Stillman’s Damsels in Distress, hosted with Brooks Brothers and Town & Country. Afterward, guests including Tara Dhingra, Meredith Melling Burke, Rainey Qualley, Amy Sacco, and Arthur Wayne gathered at the SoHo Grand where they indulged in Woodbridge Sparkling Wine. There, I remembered Greta Gerwig’s character saying, “Do you know what’s the major problem in contemporary social life? The tendency to always seek someone cooler than yourself.” With that, I reintroduced myself to Chace Crawford. On the 4th, the Cinema Society premiered HBO's Girls with an after-party at the top of the Standard. Judd Apatow and Lena Dunham represented the show and guests included Claire Danes, Fran Lebowitz, Minnie Mortimer, Zac Posen, and Terry Richardson. Thanks heaven for HBO’s Girls! On the 5th, the Beineckes honored Quest and Q’s Daniel Cappello and his book, The Ivy League, with a reception. There, the Kingsmen, an a cappella group from Columbia University,

Gerwig at the SoHo Grand on April 2 (inset).

performing for Upper East Siders and more, including Allison Aston, Darrell Hartman, and Punch Hutton. The hors d’oeuvres were themed—for example, Harvard University was represented by lobster rolls. Anyway, there’s no waitlist to purchase The Ivy League so, yeah, visit assouline.com! On the 10th, New Yorkers for Children hosted A Fool’s Fête, benefiting youth in foster care. There, I swirled around with Carson Griffith and Ted Gushue, admiring Doutzen Kroes, Lela Rose, and Dani Stahl while peacocking in a Haute Hippie dress with a feather print. At dinner, my seat was sandwiched between Lindsay Ellingson and Erin Heatherton who were, you know, angelic—and the reason I didn’t eat my roll. By the time the blueberry tart and chocolate mousse was served, Savannah Engel, Reed Hague, and Kristian Laliberte were on the dancefloor. On the 12th, Salvatore Ferragamo reopened its store on Fifth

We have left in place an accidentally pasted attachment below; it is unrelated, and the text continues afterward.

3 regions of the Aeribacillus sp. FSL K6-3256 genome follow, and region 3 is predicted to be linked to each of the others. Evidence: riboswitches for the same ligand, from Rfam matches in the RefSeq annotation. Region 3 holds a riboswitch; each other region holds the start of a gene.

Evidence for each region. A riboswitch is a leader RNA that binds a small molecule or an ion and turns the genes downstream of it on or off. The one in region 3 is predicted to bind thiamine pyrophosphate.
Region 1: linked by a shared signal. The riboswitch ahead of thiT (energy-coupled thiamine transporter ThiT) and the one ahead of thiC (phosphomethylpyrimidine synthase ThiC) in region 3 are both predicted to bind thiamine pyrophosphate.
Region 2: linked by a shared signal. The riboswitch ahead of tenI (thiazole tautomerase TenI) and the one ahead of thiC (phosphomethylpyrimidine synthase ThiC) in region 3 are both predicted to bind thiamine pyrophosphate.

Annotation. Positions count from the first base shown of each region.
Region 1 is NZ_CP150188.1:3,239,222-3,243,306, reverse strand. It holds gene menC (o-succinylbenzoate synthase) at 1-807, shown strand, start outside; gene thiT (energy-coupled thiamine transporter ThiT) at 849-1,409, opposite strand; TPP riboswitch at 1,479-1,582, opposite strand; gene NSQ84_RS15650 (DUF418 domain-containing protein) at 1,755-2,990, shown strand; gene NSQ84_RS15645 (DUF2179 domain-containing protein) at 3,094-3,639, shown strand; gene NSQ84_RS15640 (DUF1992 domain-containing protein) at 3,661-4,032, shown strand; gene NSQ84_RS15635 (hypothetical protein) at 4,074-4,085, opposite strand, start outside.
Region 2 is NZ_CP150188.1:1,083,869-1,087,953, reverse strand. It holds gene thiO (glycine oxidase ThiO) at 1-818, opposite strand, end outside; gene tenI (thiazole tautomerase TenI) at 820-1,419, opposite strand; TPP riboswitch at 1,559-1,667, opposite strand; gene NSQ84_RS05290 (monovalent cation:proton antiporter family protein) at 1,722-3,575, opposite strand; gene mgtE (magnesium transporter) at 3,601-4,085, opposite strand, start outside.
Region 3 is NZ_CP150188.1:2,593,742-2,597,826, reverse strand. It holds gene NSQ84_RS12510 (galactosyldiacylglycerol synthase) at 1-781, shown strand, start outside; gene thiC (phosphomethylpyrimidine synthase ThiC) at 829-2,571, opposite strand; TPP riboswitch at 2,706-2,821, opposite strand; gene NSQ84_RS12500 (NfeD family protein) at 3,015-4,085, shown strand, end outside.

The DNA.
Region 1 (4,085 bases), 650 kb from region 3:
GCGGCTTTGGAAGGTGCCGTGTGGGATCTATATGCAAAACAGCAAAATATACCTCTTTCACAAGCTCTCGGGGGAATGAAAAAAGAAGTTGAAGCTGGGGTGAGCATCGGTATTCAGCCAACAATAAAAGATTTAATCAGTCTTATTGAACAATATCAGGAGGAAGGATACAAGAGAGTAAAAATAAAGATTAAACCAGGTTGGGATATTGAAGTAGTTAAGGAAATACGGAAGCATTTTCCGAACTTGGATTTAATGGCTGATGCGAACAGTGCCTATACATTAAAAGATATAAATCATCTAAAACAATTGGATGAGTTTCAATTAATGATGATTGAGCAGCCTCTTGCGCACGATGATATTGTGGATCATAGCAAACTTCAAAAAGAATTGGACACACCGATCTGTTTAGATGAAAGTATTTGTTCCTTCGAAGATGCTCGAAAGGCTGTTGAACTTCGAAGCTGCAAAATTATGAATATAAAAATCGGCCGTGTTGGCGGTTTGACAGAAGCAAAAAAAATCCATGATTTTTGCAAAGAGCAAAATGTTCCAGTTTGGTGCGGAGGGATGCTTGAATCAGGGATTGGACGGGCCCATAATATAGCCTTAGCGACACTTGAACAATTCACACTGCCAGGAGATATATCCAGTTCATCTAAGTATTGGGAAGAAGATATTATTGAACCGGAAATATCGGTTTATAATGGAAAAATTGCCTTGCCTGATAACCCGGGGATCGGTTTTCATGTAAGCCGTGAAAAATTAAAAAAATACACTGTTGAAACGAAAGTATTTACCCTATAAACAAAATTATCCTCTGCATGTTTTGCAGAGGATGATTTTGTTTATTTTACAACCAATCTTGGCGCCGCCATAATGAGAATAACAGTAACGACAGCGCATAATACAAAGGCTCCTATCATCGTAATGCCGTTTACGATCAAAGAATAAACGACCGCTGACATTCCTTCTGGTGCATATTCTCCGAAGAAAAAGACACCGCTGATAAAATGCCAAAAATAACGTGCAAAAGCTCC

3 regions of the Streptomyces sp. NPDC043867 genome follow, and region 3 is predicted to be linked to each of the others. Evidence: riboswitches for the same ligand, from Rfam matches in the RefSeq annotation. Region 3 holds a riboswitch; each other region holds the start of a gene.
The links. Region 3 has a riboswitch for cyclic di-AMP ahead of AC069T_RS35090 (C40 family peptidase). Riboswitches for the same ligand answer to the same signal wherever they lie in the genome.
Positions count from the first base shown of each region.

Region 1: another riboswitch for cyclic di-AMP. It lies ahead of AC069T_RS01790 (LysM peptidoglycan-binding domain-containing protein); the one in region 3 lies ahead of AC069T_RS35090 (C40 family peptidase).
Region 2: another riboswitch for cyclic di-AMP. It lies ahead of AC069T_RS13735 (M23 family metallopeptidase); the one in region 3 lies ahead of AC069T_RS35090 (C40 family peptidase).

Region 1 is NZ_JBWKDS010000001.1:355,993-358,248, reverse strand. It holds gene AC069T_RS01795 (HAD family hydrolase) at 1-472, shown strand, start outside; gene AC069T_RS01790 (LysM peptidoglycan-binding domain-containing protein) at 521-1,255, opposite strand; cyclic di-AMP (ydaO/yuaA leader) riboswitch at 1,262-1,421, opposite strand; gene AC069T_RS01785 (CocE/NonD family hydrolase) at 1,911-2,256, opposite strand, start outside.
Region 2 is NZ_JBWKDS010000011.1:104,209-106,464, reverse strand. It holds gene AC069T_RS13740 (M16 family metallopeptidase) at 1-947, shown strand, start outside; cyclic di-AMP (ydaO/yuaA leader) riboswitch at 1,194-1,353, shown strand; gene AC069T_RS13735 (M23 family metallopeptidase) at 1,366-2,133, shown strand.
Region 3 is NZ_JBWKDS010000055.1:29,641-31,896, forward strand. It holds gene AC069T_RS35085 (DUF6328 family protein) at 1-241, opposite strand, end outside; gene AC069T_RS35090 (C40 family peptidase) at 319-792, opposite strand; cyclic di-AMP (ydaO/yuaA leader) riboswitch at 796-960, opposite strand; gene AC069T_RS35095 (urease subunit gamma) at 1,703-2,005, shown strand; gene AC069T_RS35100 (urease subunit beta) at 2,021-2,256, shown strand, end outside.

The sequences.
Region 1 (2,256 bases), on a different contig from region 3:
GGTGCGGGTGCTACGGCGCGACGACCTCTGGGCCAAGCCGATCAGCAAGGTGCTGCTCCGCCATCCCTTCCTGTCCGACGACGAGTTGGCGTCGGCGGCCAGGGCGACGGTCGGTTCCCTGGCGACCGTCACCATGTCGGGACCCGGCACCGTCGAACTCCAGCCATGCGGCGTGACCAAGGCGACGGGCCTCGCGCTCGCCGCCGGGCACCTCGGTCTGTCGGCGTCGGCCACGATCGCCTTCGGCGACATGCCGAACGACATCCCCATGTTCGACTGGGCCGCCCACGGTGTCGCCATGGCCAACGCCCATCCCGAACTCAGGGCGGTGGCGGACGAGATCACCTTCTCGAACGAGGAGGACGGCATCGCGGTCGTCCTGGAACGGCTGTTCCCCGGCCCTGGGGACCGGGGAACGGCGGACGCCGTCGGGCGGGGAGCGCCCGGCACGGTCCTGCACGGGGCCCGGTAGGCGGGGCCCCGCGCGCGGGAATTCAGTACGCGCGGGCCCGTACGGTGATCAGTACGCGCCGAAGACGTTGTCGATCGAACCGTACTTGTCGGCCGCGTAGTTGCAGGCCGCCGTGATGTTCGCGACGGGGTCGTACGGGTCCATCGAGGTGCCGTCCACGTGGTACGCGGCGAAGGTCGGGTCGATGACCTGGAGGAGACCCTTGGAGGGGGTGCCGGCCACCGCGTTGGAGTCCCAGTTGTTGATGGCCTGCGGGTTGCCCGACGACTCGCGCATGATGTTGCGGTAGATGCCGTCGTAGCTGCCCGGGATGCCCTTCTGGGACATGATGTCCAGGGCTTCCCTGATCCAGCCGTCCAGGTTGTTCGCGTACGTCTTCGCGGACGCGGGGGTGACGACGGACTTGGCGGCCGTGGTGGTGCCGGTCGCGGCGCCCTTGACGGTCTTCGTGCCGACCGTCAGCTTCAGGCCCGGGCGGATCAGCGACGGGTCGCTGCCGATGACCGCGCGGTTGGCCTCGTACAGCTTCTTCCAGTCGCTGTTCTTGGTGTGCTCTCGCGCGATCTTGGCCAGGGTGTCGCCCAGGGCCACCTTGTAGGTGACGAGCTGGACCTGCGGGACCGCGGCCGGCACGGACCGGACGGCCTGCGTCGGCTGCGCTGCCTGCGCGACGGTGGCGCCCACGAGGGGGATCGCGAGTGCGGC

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Billy Magnussen at the Cinema Society screening of Damsels in Distress; Chloê Sevigny and Greta


Andrew Saffir and Daniel Benedict celebrated the “Cartier and Aldo Cipullo, New York City in the 70s” exhibition.

Jeffrey Caldwell and Sloan Overstrom at the reopening of Salvatore Ferragamo’s store.

Karli Kloss and Derek Blasburg viewed the Juste un Clou collection from Cartier.

Several bottles of Cartier-brand champagne on ice at Skylight Studios on April 12.